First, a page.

attacca: o' the emotions!

On paper, attacca, a trio founded in Berlin in 2010 and featuring trombonist Matthias Müller, guitarist Dave Bennett, and bassist Axel Haller, might perhaps suggest a group specializing in intimate, small jazz interplay. Instead, the group's debut CD, o' the emotions!, reveals that the trio's sound is rooted in the avant-garde tradition of boundary-pushing and is, in fact, more post-punk angularity than anything remotely resembling traditional jazz. Müller and Bennett in particular seem hellbent on redefining their instruments' sounds, with Bennett serving up an endless array of scrabbly lines and textures and Müller side-stepping most of the conventional sounds associated with the trombone. Using all manner of resourceful techniques, Müller expands the instrument's range considerably such that whooshes, belches, and smears become more the norm than the exception. It's telling that the first glimmer of the trombone's familiar sound doesn't surface until the seventh of the album's ten tracks, “It Happened When the Sun Fell,” wherein Müller's blistered moan crawls through a death-strewn landscape conjured by Haller and Bennett.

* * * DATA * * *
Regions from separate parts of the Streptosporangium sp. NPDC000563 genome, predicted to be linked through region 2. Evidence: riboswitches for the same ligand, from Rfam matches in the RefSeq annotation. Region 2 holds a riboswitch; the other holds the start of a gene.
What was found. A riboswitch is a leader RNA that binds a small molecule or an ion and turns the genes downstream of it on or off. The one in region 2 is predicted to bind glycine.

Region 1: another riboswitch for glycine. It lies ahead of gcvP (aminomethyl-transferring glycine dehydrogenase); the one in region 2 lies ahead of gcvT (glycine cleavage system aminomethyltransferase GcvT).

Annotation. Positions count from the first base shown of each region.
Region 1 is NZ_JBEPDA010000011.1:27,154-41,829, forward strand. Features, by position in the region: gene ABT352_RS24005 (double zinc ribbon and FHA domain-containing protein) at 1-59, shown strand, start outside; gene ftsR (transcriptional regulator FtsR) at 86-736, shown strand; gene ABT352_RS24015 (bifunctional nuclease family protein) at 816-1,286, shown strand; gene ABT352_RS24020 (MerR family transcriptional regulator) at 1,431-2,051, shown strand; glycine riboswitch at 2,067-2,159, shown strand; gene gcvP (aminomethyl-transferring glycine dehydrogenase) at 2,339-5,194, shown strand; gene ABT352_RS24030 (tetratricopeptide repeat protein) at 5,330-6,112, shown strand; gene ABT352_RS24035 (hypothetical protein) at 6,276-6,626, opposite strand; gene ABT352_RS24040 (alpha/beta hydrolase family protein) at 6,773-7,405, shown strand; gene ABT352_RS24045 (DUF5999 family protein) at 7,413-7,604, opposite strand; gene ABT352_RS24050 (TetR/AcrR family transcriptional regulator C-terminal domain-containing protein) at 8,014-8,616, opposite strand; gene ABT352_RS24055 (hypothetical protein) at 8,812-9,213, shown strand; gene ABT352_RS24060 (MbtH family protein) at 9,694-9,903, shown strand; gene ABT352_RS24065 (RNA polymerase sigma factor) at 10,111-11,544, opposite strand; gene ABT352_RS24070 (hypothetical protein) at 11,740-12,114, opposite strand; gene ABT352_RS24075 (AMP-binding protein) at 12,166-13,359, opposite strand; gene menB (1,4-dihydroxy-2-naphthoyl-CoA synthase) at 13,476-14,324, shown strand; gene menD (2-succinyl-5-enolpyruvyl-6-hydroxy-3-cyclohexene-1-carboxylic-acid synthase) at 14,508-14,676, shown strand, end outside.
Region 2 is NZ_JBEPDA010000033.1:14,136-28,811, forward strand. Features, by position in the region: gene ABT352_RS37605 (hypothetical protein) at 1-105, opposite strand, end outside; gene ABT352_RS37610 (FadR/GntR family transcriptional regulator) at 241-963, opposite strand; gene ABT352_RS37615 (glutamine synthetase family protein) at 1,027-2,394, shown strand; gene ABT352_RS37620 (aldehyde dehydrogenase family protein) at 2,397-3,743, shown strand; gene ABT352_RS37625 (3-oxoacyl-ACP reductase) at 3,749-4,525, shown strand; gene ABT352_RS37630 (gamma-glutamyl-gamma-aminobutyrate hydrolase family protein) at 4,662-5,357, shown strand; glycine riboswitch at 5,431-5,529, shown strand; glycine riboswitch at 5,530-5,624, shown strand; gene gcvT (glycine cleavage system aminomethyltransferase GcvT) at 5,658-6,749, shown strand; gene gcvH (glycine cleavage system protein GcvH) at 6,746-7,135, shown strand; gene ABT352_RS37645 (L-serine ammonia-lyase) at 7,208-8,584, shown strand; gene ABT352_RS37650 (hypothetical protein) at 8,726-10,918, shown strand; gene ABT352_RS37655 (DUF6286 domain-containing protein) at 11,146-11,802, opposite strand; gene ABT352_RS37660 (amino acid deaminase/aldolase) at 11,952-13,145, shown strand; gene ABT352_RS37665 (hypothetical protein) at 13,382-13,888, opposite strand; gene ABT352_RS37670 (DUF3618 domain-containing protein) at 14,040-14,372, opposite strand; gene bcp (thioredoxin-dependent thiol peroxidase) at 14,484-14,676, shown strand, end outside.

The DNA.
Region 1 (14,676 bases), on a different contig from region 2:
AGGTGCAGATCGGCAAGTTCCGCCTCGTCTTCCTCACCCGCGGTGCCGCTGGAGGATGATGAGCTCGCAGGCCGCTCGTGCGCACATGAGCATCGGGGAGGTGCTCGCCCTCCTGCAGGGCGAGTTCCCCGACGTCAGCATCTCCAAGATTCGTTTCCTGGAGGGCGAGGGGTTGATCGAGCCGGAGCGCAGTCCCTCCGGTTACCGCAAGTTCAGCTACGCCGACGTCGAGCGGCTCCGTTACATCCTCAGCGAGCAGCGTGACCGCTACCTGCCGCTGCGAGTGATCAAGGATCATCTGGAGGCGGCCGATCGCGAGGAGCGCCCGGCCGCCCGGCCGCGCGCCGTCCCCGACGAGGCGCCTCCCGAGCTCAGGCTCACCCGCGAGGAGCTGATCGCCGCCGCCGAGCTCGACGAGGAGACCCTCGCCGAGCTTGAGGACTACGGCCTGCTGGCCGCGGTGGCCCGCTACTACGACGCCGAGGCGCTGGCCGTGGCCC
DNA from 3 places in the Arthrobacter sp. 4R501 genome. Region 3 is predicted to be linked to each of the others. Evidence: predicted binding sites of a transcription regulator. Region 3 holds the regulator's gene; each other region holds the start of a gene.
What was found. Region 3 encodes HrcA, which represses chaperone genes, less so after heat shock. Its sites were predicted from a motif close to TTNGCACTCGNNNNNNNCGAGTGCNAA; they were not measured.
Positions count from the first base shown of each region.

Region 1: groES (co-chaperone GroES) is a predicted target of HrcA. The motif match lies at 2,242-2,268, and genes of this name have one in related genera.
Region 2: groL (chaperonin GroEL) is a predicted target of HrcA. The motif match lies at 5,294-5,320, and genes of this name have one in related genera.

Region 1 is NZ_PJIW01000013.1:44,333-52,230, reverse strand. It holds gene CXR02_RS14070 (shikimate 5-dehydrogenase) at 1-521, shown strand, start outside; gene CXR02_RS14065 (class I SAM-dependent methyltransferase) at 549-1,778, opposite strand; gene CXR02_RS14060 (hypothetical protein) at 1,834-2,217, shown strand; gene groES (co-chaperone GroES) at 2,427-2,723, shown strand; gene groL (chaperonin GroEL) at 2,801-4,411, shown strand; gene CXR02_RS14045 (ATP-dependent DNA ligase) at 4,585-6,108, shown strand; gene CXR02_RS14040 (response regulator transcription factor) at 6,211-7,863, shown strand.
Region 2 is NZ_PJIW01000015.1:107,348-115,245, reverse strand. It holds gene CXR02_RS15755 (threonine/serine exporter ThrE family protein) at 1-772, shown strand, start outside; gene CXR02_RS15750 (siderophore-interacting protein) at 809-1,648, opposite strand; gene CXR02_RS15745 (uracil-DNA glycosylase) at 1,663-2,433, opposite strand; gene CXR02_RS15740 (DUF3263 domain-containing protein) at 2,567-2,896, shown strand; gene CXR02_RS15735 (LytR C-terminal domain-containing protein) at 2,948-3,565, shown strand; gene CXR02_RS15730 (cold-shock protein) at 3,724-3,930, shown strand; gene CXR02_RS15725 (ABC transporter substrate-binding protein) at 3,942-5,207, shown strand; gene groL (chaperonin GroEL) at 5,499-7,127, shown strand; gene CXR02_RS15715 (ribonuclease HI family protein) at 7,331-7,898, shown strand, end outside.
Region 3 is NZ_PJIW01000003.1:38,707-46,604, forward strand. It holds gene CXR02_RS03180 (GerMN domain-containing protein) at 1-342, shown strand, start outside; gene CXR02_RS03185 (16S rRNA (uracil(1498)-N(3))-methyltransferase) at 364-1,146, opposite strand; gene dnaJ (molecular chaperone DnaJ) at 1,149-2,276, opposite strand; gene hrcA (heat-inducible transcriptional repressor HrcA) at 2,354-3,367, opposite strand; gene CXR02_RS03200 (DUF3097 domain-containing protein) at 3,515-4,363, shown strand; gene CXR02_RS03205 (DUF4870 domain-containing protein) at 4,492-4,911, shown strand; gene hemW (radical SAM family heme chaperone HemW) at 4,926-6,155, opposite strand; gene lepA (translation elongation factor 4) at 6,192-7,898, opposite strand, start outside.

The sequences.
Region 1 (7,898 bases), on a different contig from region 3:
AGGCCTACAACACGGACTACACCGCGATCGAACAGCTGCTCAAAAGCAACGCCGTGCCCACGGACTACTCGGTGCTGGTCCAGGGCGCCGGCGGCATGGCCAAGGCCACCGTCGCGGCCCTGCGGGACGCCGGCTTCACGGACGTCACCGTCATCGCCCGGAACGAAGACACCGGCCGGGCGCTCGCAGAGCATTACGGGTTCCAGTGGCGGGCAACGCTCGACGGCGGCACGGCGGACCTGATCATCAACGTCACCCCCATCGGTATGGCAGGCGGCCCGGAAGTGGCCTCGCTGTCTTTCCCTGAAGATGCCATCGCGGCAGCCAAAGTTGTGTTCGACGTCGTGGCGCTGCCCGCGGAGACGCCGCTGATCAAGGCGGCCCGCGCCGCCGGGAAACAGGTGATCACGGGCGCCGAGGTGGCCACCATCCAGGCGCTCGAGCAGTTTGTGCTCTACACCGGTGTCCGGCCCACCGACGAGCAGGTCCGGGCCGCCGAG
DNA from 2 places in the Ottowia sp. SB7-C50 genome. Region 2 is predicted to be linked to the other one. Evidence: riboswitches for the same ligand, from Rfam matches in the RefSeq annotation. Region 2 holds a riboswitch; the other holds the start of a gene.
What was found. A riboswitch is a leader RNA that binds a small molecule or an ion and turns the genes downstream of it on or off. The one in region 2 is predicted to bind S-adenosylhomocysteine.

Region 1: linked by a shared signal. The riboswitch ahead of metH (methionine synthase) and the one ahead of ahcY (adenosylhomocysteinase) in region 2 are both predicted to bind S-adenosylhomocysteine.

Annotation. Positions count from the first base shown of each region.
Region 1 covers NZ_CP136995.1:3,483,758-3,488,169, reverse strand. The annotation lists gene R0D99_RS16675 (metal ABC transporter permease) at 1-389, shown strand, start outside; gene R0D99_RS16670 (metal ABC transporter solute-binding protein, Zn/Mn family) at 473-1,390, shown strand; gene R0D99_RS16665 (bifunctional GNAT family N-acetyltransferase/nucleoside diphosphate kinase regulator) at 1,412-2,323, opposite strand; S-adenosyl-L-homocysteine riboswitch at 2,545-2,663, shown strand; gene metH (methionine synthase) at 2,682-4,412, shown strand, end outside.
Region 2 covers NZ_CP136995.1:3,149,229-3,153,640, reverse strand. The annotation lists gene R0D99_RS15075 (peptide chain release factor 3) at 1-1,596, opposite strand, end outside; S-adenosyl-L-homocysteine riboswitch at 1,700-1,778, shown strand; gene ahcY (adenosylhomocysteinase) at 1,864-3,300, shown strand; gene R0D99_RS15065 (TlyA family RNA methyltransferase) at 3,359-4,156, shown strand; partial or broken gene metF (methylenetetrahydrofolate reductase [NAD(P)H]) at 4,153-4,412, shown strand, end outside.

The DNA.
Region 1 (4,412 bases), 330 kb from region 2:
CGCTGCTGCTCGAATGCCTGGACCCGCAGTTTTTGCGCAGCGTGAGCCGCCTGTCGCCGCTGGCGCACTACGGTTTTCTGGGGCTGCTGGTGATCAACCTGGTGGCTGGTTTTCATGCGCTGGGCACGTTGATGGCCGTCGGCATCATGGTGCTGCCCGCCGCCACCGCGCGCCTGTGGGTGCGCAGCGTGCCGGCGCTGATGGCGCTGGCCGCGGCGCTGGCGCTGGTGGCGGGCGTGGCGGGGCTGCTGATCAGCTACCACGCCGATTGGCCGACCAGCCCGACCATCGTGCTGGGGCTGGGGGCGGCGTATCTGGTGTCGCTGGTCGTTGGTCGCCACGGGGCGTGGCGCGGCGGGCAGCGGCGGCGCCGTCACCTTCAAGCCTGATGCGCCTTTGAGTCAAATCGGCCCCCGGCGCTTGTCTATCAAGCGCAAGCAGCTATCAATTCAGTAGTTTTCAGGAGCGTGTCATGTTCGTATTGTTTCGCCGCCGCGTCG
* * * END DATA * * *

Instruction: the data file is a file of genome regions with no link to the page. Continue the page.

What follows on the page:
The attacca template is established immediately in “We Intended Firing Simultaneously” when Haller's unwavering bass patterns anchor a series of dissonant guitar scrapings and mutant, barely recognizable trombone expressions. The album's longest piece, “Living by Fiction” smolders, screeches, and squalls for nearly ten, dirge-like minutes, while “Werfen,” “La roque,” and “Nova Nova” find the trio collectively generating wrist-slashing meltdowns of bruising noise and sputter. Recorded in two days, the forty-five minute collection alternates between two-minute salvos and longer explorative improvs. During its brief tenure, attacca has clearly developed a distinctive group sound, though one more inclined to fray than settle the listener's nerves. It's not for the faint of heart, but o' the emotions! carries on the schraum tradition of producing uneasy listening of the kind one would hardly expect to hear on a Blue Note or ECM release.

September 2012